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The Origins of Football

The game we play today would not exist without many key players. Approximately 2000 years ago, the Aztec tribe played a game called tchatali, which involved trying to get a hard stone ball into a hoop above the ground - the catch was that they couldn’t use their hands, making the game 100 times harder. Players tended to use their feet instead, often resulting in broken toes. The losing team was frequently sacrificed to deities, with their heads getting chopped off.


Football was also influenced by a Chinese game called cuju, or Tsu Chu, which was played during the Han dynasty around 2,500 years ago as a form of military training. This was a game where you had to kick a somewhat softer leather ball made of fur and feathers. 


In 12th century England, a game called folk football was played, where you had to punch the ball instead of kicking it: many got injured, and the sport was eventually banned. But, in the 17th century, the government decided to repermit the sport, which was usually played in schools, but with a wide variety of rules. Confused by how other people played, four teenagers at Cambridge University made a set of rules and nailed it onto a campus wall. These would go on to become the famous Cambridge rules, which made the game better, safer and also distinguished it from rugby. Football grew more popular over the years, and was most commonly watched by richer people in society. As Britain’s empire grew, they brought football with them globally leading to many more teams, both internationally and domestically. In 1872, the first ever international match was played between England and Scotland - it ended in a draw. Almost 12 years later, there was the first ever international competition, a battle between England, Scotland, Ireland and Wales.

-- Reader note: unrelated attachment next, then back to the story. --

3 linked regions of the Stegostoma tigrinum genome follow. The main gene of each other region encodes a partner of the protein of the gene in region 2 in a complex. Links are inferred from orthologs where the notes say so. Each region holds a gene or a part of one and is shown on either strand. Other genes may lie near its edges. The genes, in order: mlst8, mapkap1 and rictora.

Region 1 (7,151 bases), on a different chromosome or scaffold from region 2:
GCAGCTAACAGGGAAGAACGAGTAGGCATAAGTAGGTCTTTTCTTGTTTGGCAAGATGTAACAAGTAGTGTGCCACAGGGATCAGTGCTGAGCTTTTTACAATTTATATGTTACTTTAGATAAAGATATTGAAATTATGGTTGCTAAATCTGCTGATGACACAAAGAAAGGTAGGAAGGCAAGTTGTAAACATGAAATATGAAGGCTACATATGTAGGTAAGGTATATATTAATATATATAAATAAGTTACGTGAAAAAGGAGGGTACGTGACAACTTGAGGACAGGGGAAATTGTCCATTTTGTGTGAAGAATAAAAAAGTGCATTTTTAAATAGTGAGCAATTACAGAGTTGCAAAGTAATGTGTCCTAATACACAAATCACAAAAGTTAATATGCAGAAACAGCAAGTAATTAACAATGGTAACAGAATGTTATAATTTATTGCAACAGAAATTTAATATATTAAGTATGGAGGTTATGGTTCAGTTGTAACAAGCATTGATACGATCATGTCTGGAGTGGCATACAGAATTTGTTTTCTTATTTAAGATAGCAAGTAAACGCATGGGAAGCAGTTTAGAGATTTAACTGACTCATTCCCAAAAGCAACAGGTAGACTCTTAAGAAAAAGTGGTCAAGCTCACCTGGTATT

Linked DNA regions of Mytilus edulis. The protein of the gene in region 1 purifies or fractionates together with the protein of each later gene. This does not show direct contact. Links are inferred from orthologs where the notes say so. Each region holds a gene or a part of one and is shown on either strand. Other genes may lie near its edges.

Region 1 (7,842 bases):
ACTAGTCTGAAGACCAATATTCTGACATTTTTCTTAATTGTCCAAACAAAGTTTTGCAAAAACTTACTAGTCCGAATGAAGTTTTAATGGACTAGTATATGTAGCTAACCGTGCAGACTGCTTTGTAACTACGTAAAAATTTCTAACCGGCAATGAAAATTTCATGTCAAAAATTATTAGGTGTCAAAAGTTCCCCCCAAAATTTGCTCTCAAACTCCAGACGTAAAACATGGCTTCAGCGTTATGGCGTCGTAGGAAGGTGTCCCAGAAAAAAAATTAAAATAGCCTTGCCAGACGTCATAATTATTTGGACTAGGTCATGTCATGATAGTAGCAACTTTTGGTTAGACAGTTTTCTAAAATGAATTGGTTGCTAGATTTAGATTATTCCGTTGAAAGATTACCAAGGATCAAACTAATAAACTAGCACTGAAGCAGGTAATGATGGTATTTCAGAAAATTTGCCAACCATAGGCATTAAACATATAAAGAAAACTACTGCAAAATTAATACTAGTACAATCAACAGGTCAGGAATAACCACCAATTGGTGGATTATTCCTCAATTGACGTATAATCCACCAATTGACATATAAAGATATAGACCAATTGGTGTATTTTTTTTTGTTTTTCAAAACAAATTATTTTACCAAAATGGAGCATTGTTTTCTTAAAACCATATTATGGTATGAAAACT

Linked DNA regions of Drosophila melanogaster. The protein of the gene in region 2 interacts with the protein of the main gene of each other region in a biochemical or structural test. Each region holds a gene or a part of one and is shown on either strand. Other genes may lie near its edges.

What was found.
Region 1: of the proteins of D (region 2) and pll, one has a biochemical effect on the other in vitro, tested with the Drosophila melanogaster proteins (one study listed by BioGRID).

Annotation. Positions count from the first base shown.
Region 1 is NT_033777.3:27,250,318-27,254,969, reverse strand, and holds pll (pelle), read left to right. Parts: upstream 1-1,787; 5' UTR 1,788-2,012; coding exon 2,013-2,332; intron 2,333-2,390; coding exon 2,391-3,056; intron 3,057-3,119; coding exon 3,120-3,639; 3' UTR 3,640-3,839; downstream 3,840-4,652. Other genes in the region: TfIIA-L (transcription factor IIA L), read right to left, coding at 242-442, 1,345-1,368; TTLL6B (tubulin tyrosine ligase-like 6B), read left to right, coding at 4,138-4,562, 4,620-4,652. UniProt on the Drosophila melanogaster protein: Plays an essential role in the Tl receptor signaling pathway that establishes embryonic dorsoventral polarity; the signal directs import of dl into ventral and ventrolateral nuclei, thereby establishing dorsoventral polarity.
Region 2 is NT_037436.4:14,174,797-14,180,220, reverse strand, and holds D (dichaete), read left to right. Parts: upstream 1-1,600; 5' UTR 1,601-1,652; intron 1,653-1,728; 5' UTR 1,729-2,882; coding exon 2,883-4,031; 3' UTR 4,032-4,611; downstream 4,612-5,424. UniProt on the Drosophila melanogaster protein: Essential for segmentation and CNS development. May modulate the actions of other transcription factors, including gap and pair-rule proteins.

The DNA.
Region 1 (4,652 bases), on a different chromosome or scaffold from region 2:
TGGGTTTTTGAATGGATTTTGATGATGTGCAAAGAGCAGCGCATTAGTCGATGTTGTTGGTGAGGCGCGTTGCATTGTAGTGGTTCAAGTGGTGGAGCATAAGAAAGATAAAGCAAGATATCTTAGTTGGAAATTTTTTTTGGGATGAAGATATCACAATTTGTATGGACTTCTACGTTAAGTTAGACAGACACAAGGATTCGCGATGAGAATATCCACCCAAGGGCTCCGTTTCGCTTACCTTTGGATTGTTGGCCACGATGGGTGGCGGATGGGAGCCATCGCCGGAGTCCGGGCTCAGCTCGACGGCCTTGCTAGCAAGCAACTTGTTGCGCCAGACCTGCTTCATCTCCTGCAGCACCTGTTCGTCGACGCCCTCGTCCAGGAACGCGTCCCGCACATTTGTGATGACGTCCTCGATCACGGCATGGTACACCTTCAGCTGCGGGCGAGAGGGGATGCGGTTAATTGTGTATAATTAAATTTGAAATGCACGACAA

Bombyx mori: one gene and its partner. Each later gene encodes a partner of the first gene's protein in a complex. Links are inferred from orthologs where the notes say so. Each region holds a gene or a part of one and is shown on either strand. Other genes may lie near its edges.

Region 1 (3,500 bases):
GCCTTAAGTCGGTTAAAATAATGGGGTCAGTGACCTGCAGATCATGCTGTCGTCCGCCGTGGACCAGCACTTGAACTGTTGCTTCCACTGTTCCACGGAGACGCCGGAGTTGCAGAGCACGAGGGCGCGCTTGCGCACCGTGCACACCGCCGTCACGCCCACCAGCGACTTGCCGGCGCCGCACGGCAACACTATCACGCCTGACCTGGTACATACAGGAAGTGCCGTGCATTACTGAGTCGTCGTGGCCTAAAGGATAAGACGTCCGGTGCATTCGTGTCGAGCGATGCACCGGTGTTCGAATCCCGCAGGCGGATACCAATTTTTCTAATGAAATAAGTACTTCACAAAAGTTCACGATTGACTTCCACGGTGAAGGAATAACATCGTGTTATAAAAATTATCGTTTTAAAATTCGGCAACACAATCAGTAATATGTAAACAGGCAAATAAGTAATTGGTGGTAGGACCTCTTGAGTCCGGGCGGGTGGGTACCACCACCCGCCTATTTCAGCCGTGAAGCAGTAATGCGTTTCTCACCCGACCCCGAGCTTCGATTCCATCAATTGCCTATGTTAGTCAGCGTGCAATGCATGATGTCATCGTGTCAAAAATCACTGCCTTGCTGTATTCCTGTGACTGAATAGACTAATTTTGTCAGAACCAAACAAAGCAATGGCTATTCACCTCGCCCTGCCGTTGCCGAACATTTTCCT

In 1904, FIFA was founded by seven national associations — Belgium, Denmark, France, Netherlands, Spain, Sweden and Switzerland. The first ever championship was held in Uruguay in 1930, and Uruguay went on to be winners of the first ever World Cup.


This is a very condensed version of how football became the game we know and love today. 


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